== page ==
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Aligning Antennas at Long Distances
By working methodically and communicating well, you can easily bring up wireless links several miles apart
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The farther apart your points are, the harder it is to aim your antennas. At distances up to five miles or so, this is rarely a problem. Just so long as you have enough total gain to overcome the path loss, which you should have calculated by now [Hack #81]. At greater distances, getting the antennas pointed directly at each other can be quite tricky. Here is a list of techniques that might help you get your dishes pointed where they need to be:

  • Use mobile phones or FRS/GMRS radios [Hack #9] to maintain communications between the two points while you're aiming the antennas. It helps to have at least two people at each end (one to manipulate the antenna, and another to coordinate with the other end). Radios often work much better in areas where mobile phone coverage is spotty.

  • Set up all of your network settings ahead of time, so there aren't any variables once you get to the remote site. Check all gear, ping each box, and even transfer a file or two to be sure that your equipment works at close range. You don't want to question it later if you have problems getting the link going.

  • Use a tool like the Wavemon [Hack #31], or a good built-in client [Hack #20] to show the signal strength and noise readings in real time. This kind of tool is your best friend, short of an actual spectrum analyzer.

  • Work on one end of the link at a time, slowly changing one variable at a time, until you see the maximum signal strength and lowest noise at each end of the link.

  • If you have one handy (and your link budget permits it), first try an omni or sector antenna on one end of the link. Once you find the other end of the link, replace it with your dish or yagi and tune it in. Typically, the higher gain the antenna, the shorter the beam width, and therefore, the harder it is to aim.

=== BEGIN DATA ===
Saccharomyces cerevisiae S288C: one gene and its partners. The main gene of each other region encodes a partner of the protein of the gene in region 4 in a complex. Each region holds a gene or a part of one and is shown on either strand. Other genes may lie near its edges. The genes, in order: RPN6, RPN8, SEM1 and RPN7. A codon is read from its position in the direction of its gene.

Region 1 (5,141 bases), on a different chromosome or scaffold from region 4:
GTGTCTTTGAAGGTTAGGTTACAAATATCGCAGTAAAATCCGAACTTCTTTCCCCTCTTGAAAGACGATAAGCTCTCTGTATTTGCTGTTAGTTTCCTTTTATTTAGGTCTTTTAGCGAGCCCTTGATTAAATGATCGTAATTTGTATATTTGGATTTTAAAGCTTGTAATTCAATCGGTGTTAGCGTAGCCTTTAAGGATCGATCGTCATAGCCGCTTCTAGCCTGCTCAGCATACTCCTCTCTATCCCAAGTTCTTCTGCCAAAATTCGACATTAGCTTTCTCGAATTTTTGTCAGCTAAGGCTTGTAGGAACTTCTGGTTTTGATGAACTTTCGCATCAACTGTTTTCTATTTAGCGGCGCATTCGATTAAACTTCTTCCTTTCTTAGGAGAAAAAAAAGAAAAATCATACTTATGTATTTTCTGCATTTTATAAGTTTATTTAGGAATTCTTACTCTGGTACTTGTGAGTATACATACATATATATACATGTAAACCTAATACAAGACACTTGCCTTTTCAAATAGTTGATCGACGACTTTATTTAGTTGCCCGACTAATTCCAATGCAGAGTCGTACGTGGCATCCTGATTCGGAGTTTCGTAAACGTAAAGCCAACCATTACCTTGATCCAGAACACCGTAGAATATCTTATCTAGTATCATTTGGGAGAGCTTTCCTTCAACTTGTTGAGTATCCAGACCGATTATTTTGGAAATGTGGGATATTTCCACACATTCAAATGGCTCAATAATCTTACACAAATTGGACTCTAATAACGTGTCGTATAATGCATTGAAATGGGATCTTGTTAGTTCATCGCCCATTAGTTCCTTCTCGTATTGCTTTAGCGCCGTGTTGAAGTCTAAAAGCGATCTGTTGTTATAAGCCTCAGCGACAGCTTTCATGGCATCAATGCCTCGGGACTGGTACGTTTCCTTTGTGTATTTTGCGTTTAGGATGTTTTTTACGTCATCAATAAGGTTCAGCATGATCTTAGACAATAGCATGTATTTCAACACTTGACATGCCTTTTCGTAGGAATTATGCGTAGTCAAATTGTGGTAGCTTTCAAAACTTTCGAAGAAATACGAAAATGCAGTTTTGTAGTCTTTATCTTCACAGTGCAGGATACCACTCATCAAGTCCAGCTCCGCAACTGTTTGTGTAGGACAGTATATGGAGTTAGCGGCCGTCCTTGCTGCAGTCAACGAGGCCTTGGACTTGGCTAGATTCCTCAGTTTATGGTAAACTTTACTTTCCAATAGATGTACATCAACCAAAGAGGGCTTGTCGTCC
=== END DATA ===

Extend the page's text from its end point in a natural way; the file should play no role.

• Sweep slowly, and don't be afraid to go beyond the best perceived signal. Most antennas have smaller side lobes that appear as false positives. Keep moving until you find the main lobe. It should stand out significantly from the others, once you find it.

  • Many times, particularly with offset dish antennas and yagi antennas, the antenna appears to be aimed too low or far to the left or right of the other end of the link. This is normal. Don't worry about how it looks, worry about finding the greatest possible signal.

  • Do NOT touch the actual antenna while taking a reading. Resting your hand on the antenna interferes with the radiation pattern, and drains your signal very quickly. Take your readings with all hands clear of the equipment.

  • Don't forget to compare horizontal and vertical polarization. Try the antennas in both positions, and use the one that shows the lowest noise.

  • Once your link is in place, consider using WEP to discourage others from attempting to connect to it. If you want to provide wireless access at either endpoint, set up another gateway, preferably with caching services (such as caching DNS and a transparent web proxy, like Squid). This helps reduce the amount of traffic that goes over the long link, cuts down on network collisions, and generally makes more efficient use of the link.

It can take all day to properly align antennas at a great distance, but it can also be fun, with the right group of people. Just take your time, think about what you're doing, and be sure to leave time at the end of the day to celebrate!

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